Your manuscript is one of the most personal things in the world, so you don’t want to send it to just anybody. Exercising a little caution goes a long way.

Typically, a beta reader is a reader within your genre or target audience because they know what to look for. If you’re handing off a romance novel to a romance reader, they’ll be able to recognize which tropes or genre conventions are appearing, if the lovebirds’ relationship is indeed romantic and worth rooting for or if it could be seen as toxic, and if you succeed in driving the emotion you aim to spark in your reader. If you’re writing a middle-grade fantasy novel and you have a friend with a child that age, ask them to give it a read. A beta reader that is within your target audience or familiar with your genre can ensure you’re doing your job as an author.

I tend to suggest looking for betas not only in your genre but outside it, because your book could very well be the first or the first of a few in your genre that someone reads.

My critique partner writes YA Dystopian, so when we were exchanging our sections of our book for feedback, I would frequently ask how easily she was able to orient herself in the setting and how clearly the details relating to historical facts were presented. This way, I knew if I had to explain something like primogeniture in a clearer way or if my characters’ use of Regency Era slang and cant impeded her ability to follow along with the conversation.

In turn, I gave similar comments as a casual YA Dystopian reader who has only read a limited number of titles in that genre like The Hunger Games and Divergent back in high school.

Beta readers outside of your genre can provide feedback from the perspective of a general reader, making sure it can be enjoyed by a broader audience rather than a smaller, more specific group.

Regardless of how well-versed your beta reader is in your specific genre, what does not change is the cost.

A beta reader is FREE. 

I bring this up because when I was seeking betas for Bound to the Heart and posted about it on Twitter, someone contacted me with a link to their Fiverr page with an offer to read my manuscript—for a price.

I cannot stress this enough. Beta readers are volunteers. They are not hired.

There are plenty of services an author will likely pay for ahead of a book’s release including and not limited to a professional edit, cover design, and various forms of marketing, but beta readers should not be among these costs.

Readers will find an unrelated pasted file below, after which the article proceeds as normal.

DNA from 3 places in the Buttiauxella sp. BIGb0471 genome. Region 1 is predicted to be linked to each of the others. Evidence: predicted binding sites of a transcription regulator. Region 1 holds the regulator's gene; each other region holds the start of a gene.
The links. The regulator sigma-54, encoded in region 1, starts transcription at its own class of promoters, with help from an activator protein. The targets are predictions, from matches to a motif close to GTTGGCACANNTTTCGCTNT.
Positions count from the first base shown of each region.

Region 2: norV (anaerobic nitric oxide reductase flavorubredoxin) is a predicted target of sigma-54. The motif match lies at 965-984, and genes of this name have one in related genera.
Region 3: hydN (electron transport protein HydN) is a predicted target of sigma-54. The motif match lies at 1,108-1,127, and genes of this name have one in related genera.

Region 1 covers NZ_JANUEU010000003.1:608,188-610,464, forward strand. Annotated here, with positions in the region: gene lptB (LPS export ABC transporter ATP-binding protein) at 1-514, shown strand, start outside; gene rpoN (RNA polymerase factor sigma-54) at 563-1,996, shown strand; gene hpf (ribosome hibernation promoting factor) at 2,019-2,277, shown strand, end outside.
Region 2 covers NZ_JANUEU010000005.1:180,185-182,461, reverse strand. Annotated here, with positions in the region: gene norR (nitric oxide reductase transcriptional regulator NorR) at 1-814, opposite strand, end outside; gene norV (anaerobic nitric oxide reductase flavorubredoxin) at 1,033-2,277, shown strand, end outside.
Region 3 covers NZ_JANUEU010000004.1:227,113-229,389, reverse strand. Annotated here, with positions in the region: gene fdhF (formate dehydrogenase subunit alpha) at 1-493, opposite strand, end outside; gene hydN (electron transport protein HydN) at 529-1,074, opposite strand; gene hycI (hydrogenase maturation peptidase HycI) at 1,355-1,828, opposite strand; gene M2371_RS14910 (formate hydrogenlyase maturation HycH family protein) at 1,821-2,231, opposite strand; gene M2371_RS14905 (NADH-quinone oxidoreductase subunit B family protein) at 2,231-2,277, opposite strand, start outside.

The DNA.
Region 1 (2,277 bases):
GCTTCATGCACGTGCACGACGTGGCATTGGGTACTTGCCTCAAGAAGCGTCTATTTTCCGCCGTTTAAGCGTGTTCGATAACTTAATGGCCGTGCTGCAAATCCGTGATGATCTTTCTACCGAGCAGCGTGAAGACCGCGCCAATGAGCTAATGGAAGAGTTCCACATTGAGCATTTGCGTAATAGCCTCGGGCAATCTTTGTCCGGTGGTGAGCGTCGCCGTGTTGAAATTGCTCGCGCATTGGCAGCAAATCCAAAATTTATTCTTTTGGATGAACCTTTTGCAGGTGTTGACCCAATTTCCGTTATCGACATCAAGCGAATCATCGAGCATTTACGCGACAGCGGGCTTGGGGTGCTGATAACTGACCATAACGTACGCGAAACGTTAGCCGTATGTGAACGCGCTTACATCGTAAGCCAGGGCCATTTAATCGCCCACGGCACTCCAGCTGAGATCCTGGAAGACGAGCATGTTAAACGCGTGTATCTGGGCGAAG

You also should limit how many betas you involve. There’s something to be said for having too many cooks in the kitchen. My first round of betas was limited to five people: three friends from college and two fellow writers from Twitter.

Having more than one beta reader means you’ll get more than one perspective on your story, resulting in having that much more to implement in the next round of edits, but having to too much to sort through can be overwhelming and lead you in circles.

There’s a phrase I’ve heard writers toss around concerning beta feedback, and that’s two out of three must agree. 

This comes into play once you being looking through the comments you’ve received. For example, you might ask your betas to provide feedback about a specific chapter’s ending. Two betas might say the cliffhanger was effective and made them eager to read on, while one might tell you it annoyed them.

In this case, this would suggest the cliffhanger does as intended.

You could also have multiple people point out that a line of dialogue was confusing to them, while one person got it. Whether or not you rephrase that particular line could depend on a few factors. If it’s being spoken by a character who has a habit of mixing up phrases, or if you intended for the line to be confusing or misleading, it may be worth keeping as it is.

On the other hand, if the line is meant to provide information about what is going on, it could be better to consider rephrasing it.

Taking your beta’s advice can be incredibly helpful, but there are going to be times where it would be better disregarded. In the end it is up to the writer’s discretion.

When I sent Bound to the Heart out to my betas, it was done via email. Along with the document, I also included a series of questions and things I wanted looked at. Some of these were general, like how well my readers were able to settle into the historical setting, as well as things more specific to my story like if there were any areas in my descriptions of Zach’s bookbinding or use of the printing press that needed more explanation.

I also let them know that the majority of feedback I was looking for was on a general basis, just an overview of their thoughts as they read, along with leaving them an additional space designated specifically for any feedback they wanted to leave me outside of the provided questions.

Looking back, one of the things I wish I had done differently was the way I sent my story out. When I was familiarizing myself with the process, several articles had suggested sending the manuscript in its entirety so your readers could “stop organically,” as one blog put it.  This way, you might be able to assess where the story drags compared to piquing your interest that makes your audience crave the next chapter. Another popular point included with templates or lists of things to include in your survey was “Where was the first point that you put the book down? Why?”